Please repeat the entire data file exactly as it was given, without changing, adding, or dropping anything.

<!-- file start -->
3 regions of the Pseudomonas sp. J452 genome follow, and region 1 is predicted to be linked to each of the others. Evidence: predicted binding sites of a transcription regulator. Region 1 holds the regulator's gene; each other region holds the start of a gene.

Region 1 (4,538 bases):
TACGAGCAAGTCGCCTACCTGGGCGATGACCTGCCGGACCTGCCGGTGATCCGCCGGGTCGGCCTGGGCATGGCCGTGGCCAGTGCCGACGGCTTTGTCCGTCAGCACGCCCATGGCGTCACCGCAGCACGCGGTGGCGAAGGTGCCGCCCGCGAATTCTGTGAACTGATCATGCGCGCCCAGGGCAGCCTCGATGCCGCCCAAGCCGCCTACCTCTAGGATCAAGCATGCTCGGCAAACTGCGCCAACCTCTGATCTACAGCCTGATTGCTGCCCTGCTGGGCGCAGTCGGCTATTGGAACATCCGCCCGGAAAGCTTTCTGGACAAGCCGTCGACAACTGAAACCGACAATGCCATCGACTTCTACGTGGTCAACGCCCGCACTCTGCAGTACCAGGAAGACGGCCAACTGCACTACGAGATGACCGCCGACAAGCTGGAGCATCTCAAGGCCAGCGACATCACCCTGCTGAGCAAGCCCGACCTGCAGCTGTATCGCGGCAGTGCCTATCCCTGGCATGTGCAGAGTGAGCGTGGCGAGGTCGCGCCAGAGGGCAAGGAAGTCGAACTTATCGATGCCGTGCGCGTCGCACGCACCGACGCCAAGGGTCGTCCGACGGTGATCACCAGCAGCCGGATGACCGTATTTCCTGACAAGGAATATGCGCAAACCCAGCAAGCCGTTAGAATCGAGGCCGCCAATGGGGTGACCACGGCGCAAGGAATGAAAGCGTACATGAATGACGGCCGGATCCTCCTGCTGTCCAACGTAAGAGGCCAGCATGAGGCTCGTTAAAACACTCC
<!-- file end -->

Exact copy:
3 regions of the Pseudomonas sp. J452 genome follow, and region 1 is predicted to be linked to each of the others. Evidence: predicted binding sites of a transcription regulator. Region 1 holds the regulator's gene; each other region holds the start of a gene.

Region 1 (4,538 bases):
TACGAGCAAGTCGCCTACCTGGGCGATGACCTGCCGGACCTGCCGGTGATCCGCCGGGTCGGCCTGGGCATGGCCGTGGCCAGTGCCGACGGCTTTGTCCGTCAGCACGCCCATGGCGTCACCGCAGCACGCGGTGGCGAAGGTGCCGCCCGCGAATTCTGTGAACTGATCATGCGCGCCCAGGGCAGCCTCGATGCCGCCCAAGCCGCCTACCTCTAGGATCAAGCATGCTCGGCAAACTGCGCCAACCTCTGATCTACAGCCTGATTGCTGCCCTGCTGGGCGCAGTCGGCTATTGGAACATCCGCCCGGAAAGCTTTCTGGACAAGCCGTCGACAACTGAAACCGACAATGCCATCGACTTCTACGTGGTCAACGCCCGCACTCTGCAGTACCAGGAAGACGGCCAACTGCACTACGAGATGACCGCCGACAAGCTGGAGCATCTCAAGGCCAGCGACATCACCCTGCTGAGCAAGCCCGACCTGCAGCTGTATCGCGGCAGTGCCTATCCCTGGCATGTGCAGAGTGAGCGTGGCGAGGTCGCGCCAGAGGGCAAGGAAGTCGAACTTATCGATGCCGTGCGCGTCGCACGCACCGACGCCAAGGGTCGTCCGACGGTGATCACCAGCAGCCGGATGACCGTATTTCCTGACAAGGAATATGCGCAAACCCAGCAAGCCGTTAGAATCGAGGCCGCCAATGGGGTGACCACGGCGCAAGGAATGAAAGCGTACATGAATGACGGCCGGATCCTCCTGCTGTCCAACGTAAGAGGCCAGCATGAGGCTCGTTAAAACACTCC